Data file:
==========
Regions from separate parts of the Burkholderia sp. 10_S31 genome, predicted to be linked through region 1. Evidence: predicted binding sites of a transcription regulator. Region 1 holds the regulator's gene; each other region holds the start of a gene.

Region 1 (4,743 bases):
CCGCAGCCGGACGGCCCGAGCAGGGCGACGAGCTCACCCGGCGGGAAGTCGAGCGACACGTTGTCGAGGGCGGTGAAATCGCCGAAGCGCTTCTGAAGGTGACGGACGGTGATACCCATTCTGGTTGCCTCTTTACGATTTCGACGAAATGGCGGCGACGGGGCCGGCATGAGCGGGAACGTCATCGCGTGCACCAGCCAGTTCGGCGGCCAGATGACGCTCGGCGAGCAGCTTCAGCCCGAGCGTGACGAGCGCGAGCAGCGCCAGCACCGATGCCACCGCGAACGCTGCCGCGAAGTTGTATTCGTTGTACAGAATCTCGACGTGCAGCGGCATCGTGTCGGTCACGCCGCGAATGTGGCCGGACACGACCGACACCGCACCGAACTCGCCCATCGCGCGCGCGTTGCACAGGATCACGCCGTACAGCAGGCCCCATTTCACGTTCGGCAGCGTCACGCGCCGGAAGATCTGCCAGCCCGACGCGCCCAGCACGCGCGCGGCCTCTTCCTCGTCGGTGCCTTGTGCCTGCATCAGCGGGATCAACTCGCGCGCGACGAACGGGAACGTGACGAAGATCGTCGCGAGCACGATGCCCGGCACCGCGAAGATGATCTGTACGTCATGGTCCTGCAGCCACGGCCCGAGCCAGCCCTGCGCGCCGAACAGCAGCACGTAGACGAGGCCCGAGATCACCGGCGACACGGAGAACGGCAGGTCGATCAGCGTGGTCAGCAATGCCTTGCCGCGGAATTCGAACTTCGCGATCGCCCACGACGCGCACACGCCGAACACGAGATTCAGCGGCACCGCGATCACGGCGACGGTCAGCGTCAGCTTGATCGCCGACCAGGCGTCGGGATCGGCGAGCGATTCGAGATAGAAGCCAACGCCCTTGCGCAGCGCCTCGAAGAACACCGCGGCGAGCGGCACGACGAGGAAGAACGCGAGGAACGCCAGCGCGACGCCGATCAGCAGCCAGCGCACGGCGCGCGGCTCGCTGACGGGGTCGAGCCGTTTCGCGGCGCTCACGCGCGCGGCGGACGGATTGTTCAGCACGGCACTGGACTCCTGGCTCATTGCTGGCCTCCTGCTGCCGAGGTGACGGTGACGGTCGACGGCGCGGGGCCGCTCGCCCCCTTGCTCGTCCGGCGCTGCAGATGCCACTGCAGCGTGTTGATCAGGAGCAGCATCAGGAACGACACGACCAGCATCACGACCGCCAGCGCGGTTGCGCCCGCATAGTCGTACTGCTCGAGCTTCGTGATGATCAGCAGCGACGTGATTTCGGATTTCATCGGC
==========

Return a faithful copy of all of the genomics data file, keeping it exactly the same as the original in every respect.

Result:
Regions from separate parts of the Burkholderia sp. 10_S31 genome, predicted to be linked through region 1. Evidence: predicted binding sites of a transcription regulator. Region 1 holds the regulator's gene; each other region holds the start of a gene.

Region 1 (4,743 bases):
CCGCAGCCGGACGGCCCGAGCAGGGCGACGAGCTCACCCGGCGGGAAGTCGAGCGACACGTTGTCGAGGGCGGTGAAATCGCCGAAGCGCTTCTGAAGGTGACGGACGGTGATACCCATTCTGGTTGCCTCTTTACGATTTCGACGAAATGGCGGCGACGGGGCCGGCATGAGCGGGAACGTCATCGCGTGCACCAGCCAGTTCGGCGGCCAGATGACGCTCGGCGAGCAGCTTCAGCCCGAGCGTGACGAGCGCGAGCAGCGCCAGCACCGATGCCACCGCGAACGCTGCCGCGAAGTTGTATTCGTTGTACAGAATCTCGACGTGCAGCGGCATCGTGTCGGTCACGCCGCGAATGTGGCCGGACACGACCGACACCGCACCGAACTCGCCCATCGCGCGCGCGTTGCACAGGATCACGCCGTACAGCAGGCCCCATTTCACGTTCGGCAGCGTCACGCGCCGGAAGATCTGCCAGCCCGACGCGCCCAGCACGCGCGCGGCCTCTTCCTCGTCGGTGCCTTGTGCCTGCATCAGCGGGATCAACTCGCGCGCGACGAACGGGAACGTGACGAAGATCGTCGCGAGCACGATGCCCGGCACCGCGAAGATGATCTGTACGTCATGGTCCTGCAGCCACGGCCCGAGCCAGCCCTGCGCGCCGAACAGCAGCACGTAGACGAGGCCCGAGATCACCGGCGACACGGAGAACGGCAGGTCGATCAGCGTGGTCAGCAATGCCTTGCCGCGGAATTCGAACTTCGCGATCGCCCACGACGCGCACACGCCGAACACGAGATTCAGCGGCACCGCGATCACGGCGACGGTCAGCGTCAGCTTGATCGCCGACCAGGCGTCGGGATCGGCGAGCGATTCGAGATAGAAGCCAACGCCCTTGCGCAGCGCCTCGAAGAACACCGCGGCGAGCGGCACGACGAGGAAGAACGCGAGGAACGCCAGCGCGACGCCGATCAGCAGCCAGCGCACGGCGCGCGGCTCGCTGACGGGGTCGAGCCGTTTCGCGGCGCTCACGCGCGCGGCGGACGGATTGTTCAGCACGGCACTGGACTCCTGGCTCATTGCTGGCCTCCTGCTGCCGAGGTGACGGTGACGGTCGACGGCGCGGGGCCGCTCGCCCCCTTGCTCGTCCGGCGCTGCAGATGCCACTGCAGCGTGTTGATCAGGAGCAGCATCAGGAACGACACGACCAGCATCACGACCGCCAGCGCGGTTGCGCCCGCATAGTCGTACTGCTCGAGCTTCGTGATGATCAGCAGCGACGTGATTTCGGATTTCATCGGC